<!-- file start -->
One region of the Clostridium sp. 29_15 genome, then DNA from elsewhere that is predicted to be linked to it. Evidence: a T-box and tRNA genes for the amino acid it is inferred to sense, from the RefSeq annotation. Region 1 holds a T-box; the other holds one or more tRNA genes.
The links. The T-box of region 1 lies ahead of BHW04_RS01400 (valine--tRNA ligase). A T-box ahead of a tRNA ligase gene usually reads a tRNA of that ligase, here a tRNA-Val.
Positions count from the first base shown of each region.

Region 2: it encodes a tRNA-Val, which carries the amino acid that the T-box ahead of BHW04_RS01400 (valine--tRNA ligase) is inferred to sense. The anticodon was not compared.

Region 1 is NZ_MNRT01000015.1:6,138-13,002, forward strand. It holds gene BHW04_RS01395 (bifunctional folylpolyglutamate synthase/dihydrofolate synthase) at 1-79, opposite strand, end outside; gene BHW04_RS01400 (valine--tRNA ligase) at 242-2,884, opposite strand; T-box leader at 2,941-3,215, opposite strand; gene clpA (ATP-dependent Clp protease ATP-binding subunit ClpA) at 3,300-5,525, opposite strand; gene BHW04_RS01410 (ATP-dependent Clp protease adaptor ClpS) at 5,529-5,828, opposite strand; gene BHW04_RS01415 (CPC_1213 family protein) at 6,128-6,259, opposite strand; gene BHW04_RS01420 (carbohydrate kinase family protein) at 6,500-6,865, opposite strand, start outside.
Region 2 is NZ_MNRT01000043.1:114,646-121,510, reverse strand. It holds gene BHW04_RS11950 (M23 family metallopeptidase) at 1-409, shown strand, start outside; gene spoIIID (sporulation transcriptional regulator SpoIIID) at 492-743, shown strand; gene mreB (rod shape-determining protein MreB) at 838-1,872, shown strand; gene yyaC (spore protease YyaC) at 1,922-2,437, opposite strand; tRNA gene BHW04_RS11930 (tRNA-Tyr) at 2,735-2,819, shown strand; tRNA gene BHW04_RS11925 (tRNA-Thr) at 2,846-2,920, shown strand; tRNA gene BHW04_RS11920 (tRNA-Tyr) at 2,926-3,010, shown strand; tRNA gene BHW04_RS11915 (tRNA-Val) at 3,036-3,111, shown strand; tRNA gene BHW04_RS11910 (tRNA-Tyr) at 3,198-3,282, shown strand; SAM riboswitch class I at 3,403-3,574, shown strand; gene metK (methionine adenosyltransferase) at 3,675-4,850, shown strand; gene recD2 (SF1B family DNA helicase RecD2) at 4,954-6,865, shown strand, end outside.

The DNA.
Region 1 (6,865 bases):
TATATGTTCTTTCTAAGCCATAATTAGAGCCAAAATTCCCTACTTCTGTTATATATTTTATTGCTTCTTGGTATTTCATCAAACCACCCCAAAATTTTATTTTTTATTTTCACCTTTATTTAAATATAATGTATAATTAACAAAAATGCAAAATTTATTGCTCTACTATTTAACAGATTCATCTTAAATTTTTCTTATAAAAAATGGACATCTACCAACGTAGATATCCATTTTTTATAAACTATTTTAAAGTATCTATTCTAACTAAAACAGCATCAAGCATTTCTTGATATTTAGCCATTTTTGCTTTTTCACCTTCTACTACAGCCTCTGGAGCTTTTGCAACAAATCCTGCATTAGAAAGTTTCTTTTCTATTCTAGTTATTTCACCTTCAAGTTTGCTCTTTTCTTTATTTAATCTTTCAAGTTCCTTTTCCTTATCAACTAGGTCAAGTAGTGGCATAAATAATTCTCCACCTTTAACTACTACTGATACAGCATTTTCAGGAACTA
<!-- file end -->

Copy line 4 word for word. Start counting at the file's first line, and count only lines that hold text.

Region 2: it encodes a tRNA-Val, which carries the amino acid that the T-box ahead of BHW04_RS01400 (valine--tRNA ligase) is inferred to sense. The anticodon was not compared.